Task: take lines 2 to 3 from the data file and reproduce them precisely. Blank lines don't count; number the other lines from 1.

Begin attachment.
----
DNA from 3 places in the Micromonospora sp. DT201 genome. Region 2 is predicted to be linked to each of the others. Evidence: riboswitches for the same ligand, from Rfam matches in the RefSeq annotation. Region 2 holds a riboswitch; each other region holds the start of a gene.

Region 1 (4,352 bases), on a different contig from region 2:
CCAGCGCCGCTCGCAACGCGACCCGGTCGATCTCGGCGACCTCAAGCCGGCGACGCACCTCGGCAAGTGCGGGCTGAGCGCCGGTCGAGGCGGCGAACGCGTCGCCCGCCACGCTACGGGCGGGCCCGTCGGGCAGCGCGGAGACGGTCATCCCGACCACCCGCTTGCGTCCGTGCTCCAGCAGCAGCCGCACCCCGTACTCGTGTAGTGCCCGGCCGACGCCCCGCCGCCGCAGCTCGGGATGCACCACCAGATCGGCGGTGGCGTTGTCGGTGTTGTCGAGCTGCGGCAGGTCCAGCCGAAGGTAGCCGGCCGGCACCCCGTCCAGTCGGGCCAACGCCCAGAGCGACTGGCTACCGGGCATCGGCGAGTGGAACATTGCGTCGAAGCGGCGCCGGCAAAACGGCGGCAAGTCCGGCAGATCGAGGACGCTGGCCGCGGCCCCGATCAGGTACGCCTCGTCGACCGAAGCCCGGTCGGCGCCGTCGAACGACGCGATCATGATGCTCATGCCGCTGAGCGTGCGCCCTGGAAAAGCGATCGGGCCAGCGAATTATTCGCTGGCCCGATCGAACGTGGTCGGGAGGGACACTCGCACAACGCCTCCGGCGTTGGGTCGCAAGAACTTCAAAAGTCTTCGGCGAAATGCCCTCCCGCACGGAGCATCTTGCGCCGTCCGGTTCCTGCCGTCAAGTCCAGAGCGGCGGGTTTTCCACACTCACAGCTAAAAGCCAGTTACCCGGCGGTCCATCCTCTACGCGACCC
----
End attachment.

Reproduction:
Region 1 (4,352 bases), on a different contig from region 2:
CCAGCGCCGCTCGCAACGCGACCCGGTCGATCTCGGCGACCTCAAGCCGGCGACGCACCTCGGCAAGTGCGGGCTGAGCGCCGGTCGAGGCGGCGAACGCGTCGCCCGCCACGCTACGGGCGGGCCCGTCGGGCAGCGCGGAGACGGTCATCCCGACCACCCGCTTGCGTCCGTGCTCCAGCAGCAGCCGCACCCCGTACTCGTGTAGTGCCCGGCCGACGCCCCGCCGCCGCAGCTCGGGATGCACCACCAGATCGGCGGTGGCGTTGTCGGTGTTGTCGAGCTGCGGCAGGTCCAGCCGAAGGTAGCCGGCCGGCACCCCGTCCAGTCGGGCCAACGCCCAGAGCGACTGGCTACCGGGCATCGGCGAGTGGAACATTGCGTCGAAGCGGCGCCGGCAAAACGGCGGCAAGTCCGGCAGATCGAGGACGCTGGCCGCGGCCCCGATCAGGTACGCCTCGTCGACCGAAGCCCGGTCGGCGCCGTCGAACGACGCGATCATGATGCTCATGCCGCTGAGCGTGCGCCCTGGAAAAGCGATCGGGCCAGCGAATTATTCGCTGGCCCGATCGAACGTGGTCGGGAGGGACACTCGCACAACGCCTCCGGCGTTGGGTCGCAAGAACTTCAAAAGTCTTCGGCGAAATGCCCTCCCGCACGGAGCATCTTGCGCCGTCCGGTTCCTGCCGTCAAGTCCAGAGCGGCGGGTTTTCCACACTCACAGCTAAAAGCCAGTTACCCGGCGGTCCATCCTCTACGCGACCC